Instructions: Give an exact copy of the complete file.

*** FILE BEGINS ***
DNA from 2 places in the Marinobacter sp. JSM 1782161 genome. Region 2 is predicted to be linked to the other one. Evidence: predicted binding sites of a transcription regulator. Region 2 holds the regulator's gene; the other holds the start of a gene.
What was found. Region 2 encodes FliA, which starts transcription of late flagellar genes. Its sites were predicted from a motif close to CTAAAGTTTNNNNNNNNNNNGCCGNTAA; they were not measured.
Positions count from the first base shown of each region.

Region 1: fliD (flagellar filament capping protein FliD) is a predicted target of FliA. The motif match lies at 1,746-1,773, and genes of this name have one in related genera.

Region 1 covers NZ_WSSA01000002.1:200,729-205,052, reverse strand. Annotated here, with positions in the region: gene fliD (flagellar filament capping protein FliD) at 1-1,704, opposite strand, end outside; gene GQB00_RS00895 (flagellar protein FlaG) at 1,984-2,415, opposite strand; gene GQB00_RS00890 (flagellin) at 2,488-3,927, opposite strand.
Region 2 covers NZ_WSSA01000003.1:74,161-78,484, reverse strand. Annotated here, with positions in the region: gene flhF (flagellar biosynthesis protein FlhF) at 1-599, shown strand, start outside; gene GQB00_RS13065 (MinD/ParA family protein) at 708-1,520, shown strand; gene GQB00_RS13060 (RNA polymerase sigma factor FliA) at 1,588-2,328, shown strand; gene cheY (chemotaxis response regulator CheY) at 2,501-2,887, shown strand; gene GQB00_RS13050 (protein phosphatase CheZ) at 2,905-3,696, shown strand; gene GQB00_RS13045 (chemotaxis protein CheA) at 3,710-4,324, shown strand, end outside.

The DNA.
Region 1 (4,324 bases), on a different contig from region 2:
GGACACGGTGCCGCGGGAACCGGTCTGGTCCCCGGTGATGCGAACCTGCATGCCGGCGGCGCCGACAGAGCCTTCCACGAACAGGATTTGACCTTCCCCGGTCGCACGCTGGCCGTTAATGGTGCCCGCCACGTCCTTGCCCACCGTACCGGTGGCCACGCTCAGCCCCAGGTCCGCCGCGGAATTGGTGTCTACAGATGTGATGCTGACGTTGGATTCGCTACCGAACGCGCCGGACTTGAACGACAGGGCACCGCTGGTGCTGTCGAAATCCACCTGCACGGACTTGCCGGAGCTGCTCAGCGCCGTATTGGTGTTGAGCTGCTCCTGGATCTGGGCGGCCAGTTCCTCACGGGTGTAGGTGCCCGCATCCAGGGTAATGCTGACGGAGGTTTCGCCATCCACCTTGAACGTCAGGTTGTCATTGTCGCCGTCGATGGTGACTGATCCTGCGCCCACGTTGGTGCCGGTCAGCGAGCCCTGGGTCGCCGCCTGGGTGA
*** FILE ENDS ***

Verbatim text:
DNA from 2 places in the Marinobacter sp. JSM 1782161 genome. Region 2 is predicted to be linked to the other one. Evidence: predicted binding sites of a transcription regulator. Region 2 holds the regulator's gene; the other holds the start of a gene.
What was found. Region 2 encodes FliA, which starts transcription of late flagellar genes. Its sites were predicted from a motif close to CTAAAGTTTNNNNNNNNNNNGCCGNTAA; they were not measured.
Positions count from the first base shown of each region.

Region 1: fliD (flagellar filament capping protein FliD) is a predicted target of FliA. The motif match lies at 1,746-1,773, and genes of this name have one in related genera.

Region 1 covers NZ_WSSA01000002.1:200,729-205,052, reverse strand. Annotated here, with positions in the region: gene fliD (flagellar filament capping protein FliD) at 1-1,704, opposite strand, end outside; gene GQB00_RS00895 (flagellar protein FlaG) at 1,984-2,415, opposite strand; gene GQB00_RS00890 (flagellin) at 2,488-3,927, opposite strand.
Region 2 covers NZ_WSSA01000003.1:74,161-78,484, reverse strand. Annotated here, with positions in the region: gene flhF (flagellar biosynthesis protein FlhF) at 1-599, shown strand, start outside; gene GQB00_RS13065 (MinD/ParA family protein) at 708-1,520, shown strand; gene GQB00_RS13060 (RNA polymerase sigma factor FliA) at 1,588-2,328, shown strand; gene cheY (chemotaxis response regulator CheY) at 2,501-2,887, shown strand; gene GQB00_RS13050 (protein phosphatase CheZ) at 2,905-3,696, shown strand; gene GQB00_RS13045 (chemotaxis protein CheA) at 3,710-4,324, shown strand, end outside.

The DNA.
Region 1 (4,324 bases), on a different contig from region 2:
GGACACGGTGCCGCGGGAACCGGTCTGGTCCCCGGTGATGCGAACCTGCATGCCGGCGGCGCCGACAGAGCCTTCCACGAACAGGATTTGACCTTCCCCGGTCGCACGCTGGCCGTTAATGGTGCCCGCCACGTCCTTGCCCACCGTACCGGTGGCCACGCTCAGCCCCAGGTCCGCCGCGGAATTGGTGTCTACAGATGTGATGCTGACGTTGGATTCGCTACCGAACGCGCCGGACTTGAACGACAGGGCACCGCTGGTGCTGTCGAAATCCACCTGCACGGACTTGCCGGAGCTGCTCAGCGCCGTATTGGTGTTGAGCTGCTCCTGGATCTGGGCGGCCAGTTCCTCACGGGTGTAGGTGCCCGCATCCAGGGTAATGCTGACGGAGGTTTCGCCATCCACCTTGAACGTCAGGTTGTCATTGTCGCCGTCGATGGTGACTGATCCTGCGCCCACGTTGGTGCCGGTCAGCGAGCCCTGGGTCGCCGCCTGGGTGA